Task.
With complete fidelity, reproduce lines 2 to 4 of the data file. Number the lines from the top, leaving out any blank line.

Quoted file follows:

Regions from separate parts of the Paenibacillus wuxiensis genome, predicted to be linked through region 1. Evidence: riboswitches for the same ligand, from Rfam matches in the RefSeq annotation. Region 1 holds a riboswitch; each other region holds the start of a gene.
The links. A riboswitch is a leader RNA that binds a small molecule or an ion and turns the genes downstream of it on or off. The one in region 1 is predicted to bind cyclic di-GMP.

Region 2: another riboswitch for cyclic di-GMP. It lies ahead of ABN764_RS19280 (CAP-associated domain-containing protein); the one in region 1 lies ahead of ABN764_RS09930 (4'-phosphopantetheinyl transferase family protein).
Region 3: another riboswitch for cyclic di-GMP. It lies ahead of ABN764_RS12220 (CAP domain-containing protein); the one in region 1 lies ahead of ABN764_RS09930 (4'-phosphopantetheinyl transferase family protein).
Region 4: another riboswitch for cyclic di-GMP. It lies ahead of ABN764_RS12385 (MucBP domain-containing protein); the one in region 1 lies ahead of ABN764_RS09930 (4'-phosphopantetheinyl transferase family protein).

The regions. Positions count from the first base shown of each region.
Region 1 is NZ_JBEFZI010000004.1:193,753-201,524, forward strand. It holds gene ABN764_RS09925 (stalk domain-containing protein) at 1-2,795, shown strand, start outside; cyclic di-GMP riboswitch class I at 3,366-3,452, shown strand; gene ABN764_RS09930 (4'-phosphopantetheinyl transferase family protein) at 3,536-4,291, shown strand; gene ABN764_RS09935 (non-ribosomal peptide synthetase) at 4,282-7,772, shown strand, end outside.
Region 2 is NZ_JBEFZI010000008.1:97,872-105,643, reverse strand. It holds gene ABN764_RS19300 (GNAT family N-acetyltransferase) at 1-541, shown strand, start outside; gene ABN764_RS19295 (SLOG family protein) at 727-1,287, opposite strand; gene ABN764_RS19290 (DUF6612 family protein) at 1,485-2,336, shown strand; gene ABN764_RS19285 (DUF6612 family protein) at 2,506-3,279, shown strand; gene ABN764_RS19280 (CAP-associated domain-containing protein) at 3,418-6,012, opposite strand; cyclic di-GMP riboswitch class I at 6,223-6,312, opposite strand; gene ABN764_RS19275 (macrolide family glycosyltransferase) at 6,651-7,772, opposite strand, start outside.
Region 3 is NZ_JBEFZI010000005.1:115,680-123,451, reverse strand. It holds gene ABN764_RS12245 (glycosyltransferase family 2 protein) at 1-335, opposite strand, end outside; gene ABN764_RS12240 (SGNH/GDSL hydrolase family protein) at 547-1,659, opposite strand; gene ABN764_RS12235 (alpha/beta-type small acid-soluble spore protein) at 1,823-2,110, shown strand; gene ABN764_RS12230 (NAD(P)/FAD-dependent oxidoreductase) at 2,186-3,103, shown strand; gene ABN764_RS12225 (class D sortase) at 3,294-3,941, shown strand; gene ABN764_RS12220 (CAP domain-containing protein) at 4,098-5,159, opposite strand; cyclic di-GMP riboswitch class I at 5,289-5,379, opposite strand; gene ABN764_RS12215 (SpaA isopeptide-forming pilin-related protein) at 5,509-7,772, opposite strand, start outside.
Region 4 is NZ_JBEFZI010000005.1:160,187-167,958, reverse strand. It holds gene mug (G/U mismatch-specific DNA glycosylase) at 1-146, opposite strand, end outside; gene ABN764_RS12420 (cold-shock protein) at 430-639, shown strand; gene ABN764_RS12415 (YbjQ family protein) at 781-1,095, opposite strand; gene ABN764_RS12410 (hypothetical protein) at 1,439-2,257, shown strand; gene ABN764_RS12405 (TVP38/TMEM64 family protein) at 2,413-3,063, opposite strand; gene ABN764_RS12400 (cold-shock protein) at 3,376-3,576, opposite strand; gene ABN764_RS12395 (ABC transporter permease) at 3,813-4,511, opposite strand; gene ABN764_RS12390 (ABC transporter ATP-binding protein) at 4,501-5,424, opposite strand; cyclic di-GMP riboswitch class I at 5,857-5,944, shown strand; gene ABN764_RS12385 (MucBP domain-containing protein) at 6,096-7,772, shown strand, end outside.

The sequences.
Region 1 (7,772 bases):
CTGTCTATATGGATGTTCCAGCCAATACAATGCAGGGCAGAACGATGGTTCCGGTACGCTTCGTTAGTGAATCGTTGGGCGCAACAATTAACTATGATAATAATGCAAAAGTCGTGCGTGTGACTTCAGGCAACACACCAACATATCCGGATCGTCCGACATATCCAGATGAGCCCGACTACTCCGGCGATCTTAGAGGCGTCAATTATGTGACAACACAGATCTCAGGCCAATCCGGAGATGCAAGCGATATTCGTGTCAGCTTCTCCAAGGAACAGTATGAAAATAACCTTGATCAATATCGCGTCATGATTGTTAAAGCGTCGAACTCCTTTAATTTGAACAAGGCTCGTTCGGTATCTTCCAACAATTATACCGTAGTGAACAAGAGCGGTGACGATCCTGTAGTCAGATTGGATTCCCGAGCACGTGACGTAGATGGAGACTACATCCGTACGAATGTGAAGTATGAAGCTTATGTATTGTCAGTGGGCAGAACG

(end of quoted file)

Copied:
The links. A riboswitch is a leader RNA that binds a small molecule or an ion and turns the genes downstream of it on or off. The one in region 1 is predicted to bind cyclic di-GMP.

Region 2: another riboswitch for cyclic di-GMP. It lies ahead of ABN764_RS19280 (CAP-associated domain-containing protein); the one in region 1 lies ahead of ABN764_RS09930 (4'-phosphopantetheinyl transferase family protein).
Region 3: another riboswitch for cyclic di-GMP. It lies ahead of ABN764_RS12220 (CAP domain-containing protein); the one in region 1 lies ahead of ABN764_RS09930 (4'-phosphopantetheinyl transferase family protein).